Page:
services, the request typically includes nothing of an intimate
nature about the applicant. Further, many requests are made by
firms, associations, or persons representing business entities. In
those cases, it is clear that there is nothing "personal" about the
requests, for they are made by persons acting in a business or
similar capacity (see e.g., American Society for the Prevention of
Cruelty to Animals v. NYS Department of Agriculture and Markets,
Supreme Court, Albany County, Nay 10, 1989; Newsday v. NYS
Department of Health, Supreme Court, Albany County, October 15,

Agencies have in some instances denied access because the
records sought do not reflect a final agency determination. That
kind of consideration might arise in the context of §87(2)(g),
which pertains to "inter-agency or intra-agency materials." I do
not believe that it is pertinent in the context of your inquiry,
because the records sought are neither inter-agency nor intra-agency materials; they consist of communications between members of
the public or persons representing business entities or community
groups, none of which constitute agencies [see definition of
"agency", §86(3)] and entities of City government. As such,
§87(2)(g) would not in my opinion serve as a basis for a denial of

Among the attachments to your letter are several responses
from agencies, some of which are, in my view, inconsistent with the
requirements of the Freedom of Information Law. That statute
provides direction concerning the time and manner in which agencies
must respond to requests. Specifically, §89(3) of the Freedom of
Information Law states in part that:

"Each entity subject to the provisions of this
article, within five business days of the
receipt of a written request for a record
reasonably described, shall make such record
available to the person requesting it, deny
such request in writing or furnish a written
acknowledgement of the receipt of such request
and a statement of the approximate date when
such request will be granted or denied..."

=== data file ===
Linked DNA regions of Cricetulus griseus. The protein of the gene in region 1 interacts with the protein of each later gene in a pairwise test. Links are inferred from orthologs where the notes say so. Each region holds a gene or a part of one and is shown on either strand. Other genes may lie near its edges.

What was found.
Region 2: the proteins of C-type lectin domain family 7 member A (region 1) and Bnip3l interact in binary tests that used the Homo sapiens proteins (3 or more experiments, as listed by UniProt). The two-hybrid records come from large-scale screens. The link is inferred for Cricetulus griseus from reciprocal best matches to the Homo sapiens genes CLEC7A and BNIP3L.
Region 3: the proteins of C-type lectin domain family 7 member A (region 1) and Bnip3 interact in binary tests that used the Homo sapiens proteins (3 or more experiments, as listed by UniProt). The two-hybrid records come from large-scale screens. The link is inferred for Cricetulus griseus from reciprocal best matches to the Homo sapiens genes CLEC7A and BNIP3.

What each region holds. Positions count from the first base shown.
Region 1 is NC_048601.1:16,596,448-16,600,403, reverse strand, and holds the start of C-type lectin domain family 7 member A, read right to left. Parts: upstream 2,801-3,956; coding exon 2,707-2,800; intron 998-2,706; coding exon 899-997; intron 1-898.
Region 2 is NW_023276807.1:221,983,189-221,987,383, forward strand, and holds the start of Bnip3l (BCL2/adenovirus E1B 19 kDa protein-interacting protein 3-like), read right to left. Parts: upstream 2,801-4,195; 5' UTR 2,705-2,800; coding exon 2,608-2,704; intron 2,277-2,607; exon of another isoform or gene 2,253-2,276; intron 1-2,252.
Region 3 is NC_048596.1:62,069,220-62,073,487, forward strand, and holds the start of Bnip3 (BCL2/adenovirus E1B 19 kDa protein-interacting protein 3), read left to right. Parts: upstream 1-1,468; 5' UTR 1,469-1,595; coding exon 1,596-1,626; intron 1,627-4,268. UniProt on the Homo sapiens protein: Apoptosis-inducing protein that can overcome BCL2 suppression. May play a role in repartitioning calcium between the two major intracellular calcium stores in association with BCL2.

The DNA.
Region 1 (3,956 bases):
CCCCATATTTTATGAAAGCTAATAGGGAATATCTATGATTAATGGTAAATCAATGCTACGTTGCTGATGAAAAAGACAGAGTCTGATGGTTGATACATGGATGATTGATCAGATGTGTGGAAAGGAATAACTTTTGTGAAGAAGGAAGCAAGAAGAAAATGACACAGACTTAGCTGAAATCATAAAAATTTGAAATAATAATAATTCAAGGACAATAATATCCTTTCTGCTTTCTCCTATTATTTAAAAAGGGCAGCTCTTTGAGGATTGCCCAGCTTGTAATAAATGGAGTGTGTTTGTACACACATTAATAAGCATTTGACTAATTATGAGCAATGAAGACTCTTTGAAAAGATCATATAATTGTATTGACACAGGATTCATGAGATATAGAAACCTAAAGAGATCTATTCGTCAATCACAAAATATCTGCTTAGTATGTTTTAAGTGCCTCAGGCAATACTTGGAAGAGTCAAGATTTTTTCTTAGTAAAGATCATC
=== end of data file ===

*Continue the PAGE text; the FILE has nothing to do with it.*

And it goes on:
If neither a response to a request nor an acknowledgement of the
receipt of a request is given within five business days, if the
acknowledgement does not include an approximate date indicating
when a request will be granted or denied, or if an agency delays
responding for an unreasonable time after it acknowledges that a
request has been received, a request may, in my opinion, be
considered to have been constructively denied. In such a
circumstance, I believe that the denial may be appealed in
accordance with §89(4)(a) of the Freedom of Information Law. That
provision states in relevant part that:

"...any person denied access to a record may
within thirty days appeal in writing such
denial to the head, chief executive, or
governing body, who shall within ten business
days of the receipt of such appeal fully
explain in writing to the person requesting
the record the reasons for further denial, or
provide access to the record sought."

In addition, it has been held that when an appeal is made but
a determination is not rendered within ten business days of the
receipt of the appeal as required under §89(4)(a) of the Freedom of
Information Law, the appellant has exhausted his or her
administrative remedies and may initiate a challenge to a
constructive denial of access under Article 78 of the Civil
Practice Rules [Floyd v. McGuire, 87 AD 2d 388, appeal dismissed 57
NY 2d 774 (1982)].

Lastly, when records are available under the Freedom of
Information Law, their intended use is largely irrelevant [see M.
Farbman & Sons v. New York City Health & Hosps. Corp., 62 NY 2d 75
(1984); Burke v. Yudelson, 368 NYS 2d 779, aff'd 51 AD 2d 673, 378
NYS 2d 165 (1976); Gould, Scott and DeFelice v. New York City
Police Department, 6523 NYS 2d 54, 89 NY 2d 267 (1996)].
Therefore, insofar as records are disclosed under that statute, I
believe that the recipient of the records may do with them as he or
she sees fit.

I hope that I have been of assistance.



Robert J. Freeman
Executive Director


cc: Paul A. Crotty, Corporation Counsel